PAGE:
On assumption of duty, President Buhari embarked on a tour of member countries that belong to the MNJTF. The strategic intercession reasserted the relationship with these countries, allowing for a coordinated regional strategy. President Buhari has been an advocate calling global attention to the import of recharging the 2,400km lake which requires $50 billion to restore the livelihood of the 0ver 20 million people, who are besieged by hunger and are in dire need of humanitarian assistance. Nigeria, with the support of the multilateral financial institutions (African Development Bank, Islamic Development Bank and World Bank), announced $467 million in concessional loans. A high-level conference in Berlin had 17 UN Member States, the European Commission, put together (UN Central Emergency Response Fund and UN Peacebuilding Fund), a comprehensive response to the Lake Chad crisis, announced $2.17 billion in grants. All of these show commitment to addressing the long term needs and build resilience for the millions affected.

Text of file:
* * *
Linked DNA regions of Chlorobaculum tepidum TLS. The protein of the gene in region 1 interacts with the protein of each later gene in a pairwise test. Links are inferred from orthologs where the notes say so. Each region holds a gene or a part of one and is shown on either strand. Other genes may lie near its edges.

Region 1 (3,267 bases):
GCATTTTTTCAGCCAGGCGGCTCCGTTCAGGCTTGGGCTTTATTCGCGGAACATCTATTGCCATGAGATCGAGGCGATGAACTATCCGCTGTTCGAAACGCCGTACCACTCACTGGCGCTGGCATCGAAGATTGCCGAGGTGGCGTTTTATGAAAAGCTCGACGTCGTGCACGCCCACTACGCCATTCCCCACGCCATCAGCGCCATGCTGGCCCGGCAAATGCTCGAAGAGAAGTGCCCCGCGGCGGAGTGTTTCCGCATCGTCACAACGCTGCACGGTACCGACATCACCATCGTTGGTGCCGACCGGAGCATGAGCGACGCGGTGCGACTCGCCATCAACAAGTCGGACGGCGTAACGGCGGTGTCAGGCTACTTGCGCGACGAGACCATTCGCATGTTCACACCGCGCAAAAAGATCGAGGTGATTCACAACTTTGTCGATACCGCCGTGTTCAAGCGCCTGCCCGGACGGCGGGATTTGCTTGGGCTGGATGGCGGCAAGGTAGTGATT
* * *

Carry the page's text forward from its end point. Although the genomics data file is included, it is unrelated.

To begin with, intelligence gathered from the security agencies pointed to the fall of Ghadafi in 2011 that led to deadly conflicts and mayhem across the Sahel region. Highlighting these facts, UN scribe, Antonio Guterres noted: “Libya has been a centre, a cancer for arms export and fighters export … and the most worrying impact is of course with the Sahel and Lake Chad. And more and more of these things are interlinked”. The flow of these weapons was compounded by major conflicts in West and North African countries, notably Liberia, Sierra Leone, Cote D’Ivoire and now Libya and Mali. The Sahel region is as large as Europe. To beef it up, currently, there are approximately 5000 French troops deployed to this region alongside the Joint Force and the Sahel Alliance G-5 countries of Burkina Faso, Chad, Mali, Mauritania and Niger – with the sole aim of degrading the threat of terrorism. It must be noted that vast areas around the country, especially in the northeast which formed part of the terrorists’ caliphate were liberated from their firm grip. Eighteen local government areas once annexed by the terrorists are now populated by their original habitats, freedom of tens of thousands of Nigerians regained.